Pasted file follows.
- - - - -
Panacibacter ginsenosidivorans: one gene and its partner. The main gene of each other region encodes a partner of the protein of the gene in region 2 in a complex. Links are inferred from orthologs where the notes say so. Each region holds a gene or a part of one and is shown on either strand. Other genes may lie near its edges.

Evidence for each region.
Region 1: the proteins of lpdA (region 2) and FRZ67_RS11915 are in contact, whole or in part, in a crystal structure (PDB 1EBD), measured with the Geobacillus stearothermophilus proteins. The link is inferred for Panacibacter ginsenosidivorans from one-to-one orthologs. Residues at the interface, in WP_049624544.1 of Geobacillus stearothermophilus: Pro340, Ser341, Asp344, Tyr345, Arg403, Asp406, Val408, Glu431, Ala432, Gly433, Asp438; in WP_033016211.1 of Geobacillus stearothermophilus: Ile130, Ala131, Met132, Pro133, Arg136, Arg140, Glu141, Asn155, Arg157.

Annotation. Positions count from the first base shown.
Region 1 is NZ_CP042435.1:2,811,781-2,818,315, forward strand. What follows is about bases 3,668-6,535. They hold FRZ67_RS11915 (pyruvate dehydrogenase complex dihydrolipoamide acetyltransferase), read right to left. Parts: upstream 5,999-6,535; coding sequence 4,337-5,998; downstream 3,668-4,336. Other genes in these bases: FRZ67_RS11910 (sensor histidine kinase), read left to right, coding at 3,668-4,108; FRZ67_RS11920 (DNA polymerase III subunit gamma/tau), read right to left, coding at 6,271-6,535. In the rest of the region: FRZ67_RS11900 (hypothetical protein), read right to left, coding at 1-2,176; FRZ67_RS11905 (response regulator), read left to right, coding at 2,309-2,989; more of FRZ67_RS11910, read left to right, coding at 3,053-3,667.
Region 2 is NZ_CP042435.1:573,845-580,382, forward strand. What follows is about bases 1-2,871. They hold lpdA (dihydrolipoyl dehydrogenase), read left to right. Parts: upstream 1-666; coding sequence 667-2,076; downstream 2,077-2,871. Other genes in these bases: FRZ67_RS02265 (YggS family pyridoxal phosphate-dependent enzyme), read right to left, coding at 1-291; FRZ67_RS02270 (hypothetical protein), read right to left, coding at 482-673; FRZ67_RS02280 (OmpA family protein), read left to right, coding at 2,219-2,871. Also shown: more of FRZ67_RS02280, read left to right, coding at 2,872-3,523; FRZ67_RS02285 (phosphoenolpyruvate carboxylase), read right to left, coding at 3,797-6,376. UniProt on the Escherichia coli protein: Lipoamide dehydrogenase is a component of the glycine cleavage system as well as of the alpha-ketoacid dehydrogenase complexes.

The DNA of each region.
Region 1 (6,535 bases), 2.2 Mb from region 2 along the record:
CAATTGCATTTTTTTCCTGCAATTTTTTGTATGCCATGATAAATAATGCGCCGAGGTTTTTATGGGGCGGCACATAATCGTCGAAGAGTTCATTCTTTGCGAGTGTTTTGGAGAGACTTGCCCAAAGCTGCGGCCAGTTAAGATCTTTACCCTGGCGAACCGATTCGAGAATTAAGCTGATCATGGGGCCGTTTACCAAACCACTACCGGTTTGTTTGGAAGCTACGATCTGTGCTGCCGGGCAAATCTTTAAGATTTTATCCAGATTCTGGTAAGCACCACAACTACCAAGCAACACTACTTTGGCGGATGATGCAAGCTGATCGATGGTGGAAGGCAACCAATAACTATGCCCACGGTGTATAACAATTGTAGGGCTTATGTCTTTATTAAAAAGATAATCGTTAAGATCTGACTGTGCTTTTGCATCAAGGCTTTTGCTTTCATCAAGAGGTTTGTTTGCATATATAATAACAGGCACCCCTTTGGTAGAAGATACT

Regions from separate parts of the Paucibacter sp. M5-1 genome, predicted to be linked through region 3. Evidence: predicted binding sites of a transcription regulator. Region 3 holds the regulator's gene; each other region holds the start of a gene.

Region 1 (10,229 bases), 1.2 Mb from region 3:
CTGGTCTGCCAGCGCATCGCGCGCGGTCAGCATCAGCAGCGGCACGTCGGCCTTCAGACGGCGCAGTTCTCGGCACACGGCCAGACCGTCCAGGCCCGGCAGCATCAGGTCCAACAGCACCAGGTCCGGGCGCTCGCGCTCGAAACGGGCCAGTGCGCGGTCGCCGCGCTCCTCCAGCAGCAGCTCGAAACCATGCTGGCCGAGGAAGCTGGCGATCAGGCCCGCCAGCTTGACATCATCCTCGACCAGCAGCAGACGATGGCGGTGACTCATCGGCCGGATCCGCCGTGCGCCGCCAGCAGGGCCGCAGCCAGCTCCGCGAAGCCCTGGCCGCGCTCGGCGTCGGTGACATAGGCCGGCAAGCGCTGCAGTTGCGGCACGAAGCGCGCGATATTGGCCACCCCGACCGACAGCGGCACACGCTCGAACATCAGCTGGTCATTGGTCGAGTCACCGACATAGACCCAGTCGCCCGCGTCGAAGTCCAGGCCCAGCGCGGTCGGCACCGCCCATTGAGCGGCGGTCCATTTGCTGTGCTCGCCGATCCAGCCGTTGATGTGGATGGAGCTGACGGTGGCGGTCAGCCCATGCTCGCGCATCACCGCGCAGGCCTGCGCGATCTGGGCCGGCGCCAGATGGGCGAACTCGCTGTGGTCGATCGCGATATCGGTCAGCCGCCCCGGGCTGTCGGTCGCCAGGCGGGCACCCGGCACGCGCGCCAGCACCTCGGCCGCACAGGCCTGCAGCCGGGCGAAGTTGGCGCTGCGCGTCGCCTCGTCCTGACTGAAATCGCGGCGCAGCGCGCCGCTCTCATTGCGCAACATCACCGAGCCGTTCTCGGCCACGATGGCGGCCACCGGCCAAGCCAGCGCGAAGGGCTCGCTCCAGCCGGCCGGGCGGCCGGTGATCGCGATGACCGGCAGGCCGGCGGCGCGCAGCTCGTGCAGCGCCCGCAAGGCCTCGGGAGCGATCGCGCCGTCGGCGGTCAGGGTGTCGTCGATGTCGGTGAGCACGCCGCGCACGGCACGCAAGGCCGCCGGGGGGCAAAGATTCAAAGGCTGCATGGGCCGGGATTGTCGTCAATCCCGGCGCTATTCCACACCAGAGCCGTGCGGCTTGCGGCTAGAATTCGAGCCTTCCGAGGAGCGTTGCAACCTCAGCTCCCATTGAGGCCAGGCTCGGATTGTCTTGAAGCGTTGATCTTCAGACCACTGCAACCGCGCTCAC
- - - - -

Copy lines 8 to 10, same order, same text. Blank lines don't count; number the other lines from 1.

Region 1 (6,535 bases), 2.2 Mb from region 2 along the record:
CAATTGCATTTTTTTCCTGCAATTTTTTGTATGCCATGATAAATAATGCGCCGAGGTTTTTATGGGGCGGCACATAATCGTCGAAGAGTTCATTCTTTGCGAGTGTTTTGGAGAGACTTGCCCAAAGCTGCGGCCAGTTAAGATCTTTACCCTGGCGAACCGATTCGAGAATTAAGCTGATCATGGGGCCGTTTACCAAACCACTACCGGTTTGTTTGGAAGCTACGATCTGTGCTGCCGGGCAAATCTTTAAGATTTTATCCAGATTCTGGTAAGCACCACAACTACCAAGCAACACTACTTTGGCGGATGATGCAAGCTGATCGATGGTGGAAGGCAACCAATAACTATGCCCACGGTGTATAACAATTGTAGGGCTTATGTCTTTATTAAAAAGATAATCGTTAAGATCTGACTGTGCTTTTGCATCAAGGCTTTTGCTTTCATCAAGAGGTTTGTTTGCATATATAATAACAGGCACCCCTTTGGTAGAAGATACT

Regions from separate parts of the Paucibacter sp. M5-1 genome, predicted to be linked through region 3. Evidence: predicted binding sites of a transcription regulator. Region 3 holds the regulator's gene; each other region holds the start of a gene.